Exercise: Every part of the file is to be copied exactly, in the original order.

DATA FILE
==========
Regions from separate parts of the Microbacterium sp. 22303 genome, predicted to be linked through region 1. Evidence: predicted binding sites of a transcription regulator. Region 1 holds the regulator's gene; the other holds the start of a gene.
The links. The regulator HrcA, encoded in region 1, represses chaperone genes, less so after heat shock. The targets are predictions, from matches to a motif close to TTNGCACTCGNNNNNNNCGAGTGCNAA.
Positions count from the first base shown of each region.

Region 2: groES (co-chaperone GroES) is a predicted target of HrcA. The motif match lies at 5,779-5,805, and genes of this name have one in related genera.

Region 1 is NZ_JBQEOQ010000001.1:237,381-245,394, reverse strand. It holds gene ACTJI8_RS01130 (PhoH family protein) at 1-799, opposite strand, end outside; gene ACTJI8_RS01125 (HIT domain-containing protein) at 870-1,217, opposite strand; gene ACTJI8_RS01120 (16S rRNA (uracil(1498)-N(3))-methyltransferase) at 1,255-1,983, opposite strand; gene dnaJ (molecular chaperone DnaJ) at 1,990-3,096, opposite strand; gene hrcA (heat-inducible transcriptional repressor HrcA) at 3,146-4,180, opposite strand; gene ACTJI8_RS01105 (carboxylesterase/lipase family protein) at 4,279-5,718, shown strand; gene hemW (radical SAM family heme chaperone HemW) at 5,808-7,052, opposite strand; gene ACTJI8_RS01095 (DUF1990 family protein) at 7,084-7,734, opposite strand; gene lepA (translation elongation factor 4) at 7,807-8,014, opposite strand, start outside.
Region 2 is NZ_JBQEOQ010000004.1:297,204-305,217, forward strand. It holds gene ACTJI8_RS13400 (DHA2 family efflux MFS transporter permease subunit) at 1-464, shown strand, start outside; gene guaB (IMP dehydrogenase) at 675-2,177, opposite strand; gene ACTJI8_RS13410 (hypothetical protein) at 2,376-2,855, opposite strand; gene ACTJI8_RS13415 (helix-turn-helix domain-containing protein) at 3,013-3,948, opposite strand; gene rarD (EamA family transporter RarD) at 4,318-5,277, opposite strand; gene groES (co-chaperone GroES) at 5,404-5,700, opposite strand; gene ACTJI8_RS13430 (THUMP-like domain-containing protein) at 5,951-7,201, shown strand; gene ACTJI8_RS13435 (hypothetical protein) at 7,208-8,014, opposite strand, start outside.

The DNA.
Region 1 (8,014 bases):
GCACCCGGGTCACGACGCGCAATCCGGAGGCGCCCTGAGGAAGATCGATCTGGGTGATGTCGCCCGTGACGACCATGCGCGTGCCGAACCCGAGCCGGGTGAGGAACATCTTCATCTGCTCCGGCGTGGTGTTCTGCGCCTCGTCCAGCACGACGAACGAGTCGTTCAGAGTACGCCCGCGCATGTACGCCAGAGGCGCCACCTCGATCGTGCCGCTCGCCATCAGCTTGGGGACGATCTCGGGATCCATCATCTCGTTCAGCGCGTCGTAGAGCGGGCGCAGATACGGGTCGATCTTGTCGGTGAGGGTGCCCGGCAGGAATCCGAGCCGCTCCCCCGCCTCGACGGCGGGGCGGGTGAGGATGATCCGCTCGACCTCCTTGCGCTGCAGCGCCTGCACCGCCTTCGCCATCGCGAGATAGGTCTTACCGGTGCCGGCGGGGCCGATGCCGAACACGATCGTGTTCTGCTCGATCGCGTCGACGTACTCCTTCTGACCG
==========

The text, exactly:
Regions from separate parts of the Microbacterium sp. 22303 genome, predicted to be linked through region 1. Evidence: predicted binding sites of a transcription regulator. Region 1 holds the regulator's gene; the other holds the start of a gene.
The links. The regulator HrcA, encoded in region 1, represses chaperone genes, less so after heat shock. The targets are predictions, from matches to a motif close to TTNGCACTCGNNNNNNNCGAGTGCNAA.
Positions count from the first base shown of each region.

Region 2: groES (co-chaperone GroES) is a predicted target of HrcA. The motif match lies at 5,779-5,805, and genes of this name have one in related genera.

Region 1 is NZ_JBQEOQ010000001.1:237,381-245,394, reverse strand. It holds gene ACTJI8_RS01130 (PhoH family protein) at 1-799, opposite strand, end outside; gene ACTJI8_RS01125 (HIT domain-containing protein) at 870-1,217, opposite strand; gene ACTJI8_RS01120 (16S rRNA (uracil(1498)-N(3))-methyltransferase) at 1,255-1,983, opposite strand; gene dnaJ (molecular chaperone DnaJ) at 1,990-3,096, opposite strand; gene hrcA (heat-inducible transcriptional repressor HrcA) at 3,146-4,180, opposite strand; gene ACTJI8_RS01105 (carboxylesterase/lipase family protein) at 4,279-5,718, shown strand; gene hemW (radical SAM family heme chaperone HemW) at 5,808-7,052, opposite strand; gene ACTJI8_RS01095 (DUF1990 family protein) at 7,084-7,734, opposite strand; gene lepA (translation elongation factor 4) at 7,807-8,014, opposite strand, start outside.
Region 2 is NZ_JBQEOQ010000004.1:297,204-305,217, forward strand. It holds gene ACTJI8_RS13400 (DHA2 family efflux MFS transporter permease subunit) at 1-464, shown strand, start outside; gene guaB (IMP dehydrogenase) at 675-2,177, opposite strand; gene ACTJI8_RS13410 (hypothetical protein) at 2,376-2,855, opposite strand; gene ACTJI8_RS13415 (helix-turn-helix domain-containing protein) at 3,013-3,948, opposite strand; gene rarD (EamA family transporter RarD) at 4,318-5,277, opposite strand; gene groES (co-chaperone GroES) at 5,404-5,700, opposite strand; gene ACTJI8_RS13430 (THUMP-like domain-containing protein) at 5,951-7,201, shown strand; gene ACTJI8_RS13435 (hypothetical protein) at 7,208-8,014, opposite strand, start outside.

The DNA.
Region 1 (8,014 bases):
GCACCCGGGTCACGACGCGCAATCCGGAGGCGCCCTGAGGAAGATCGATCTGGGTGATGTCGCCCGTGACGACCATGCGCGTGCCGAACCCGAGCCGGGTGAGGAACATCTTCATCTGCTCCGGCGTGGTGTTCTGCGCCTCGTCCAGCACGACGAACGAGTCGTTCAGAGTACGCCCGCGCATGTACGCCAGAGGCGCCACCTCGATCGTGCCGCTCGCCATCAGCTTGGGGACGATCTCGGGATCCATCATCTCGTTCAGCGCGTCGTAGAGCGGGCGCAGATACGGGTCGATCTTGTCGGTGAGGGTGCCCGGCAGGAATCCGAGCCGCTCCCCCGCCTCGACGGCGGGGCGGGTGAGGATGATCCGCTCGACCTCCTTGCGCTGCAGCGCCTGCACCGCCTTCGCCATCGCGAGATAGGTCTTACCGGTGCCGGCGGGGCCGATGCCGAACACGATCGTGTTCTGCTCGATCGCGTCGACGTACTCCTTCTGACCG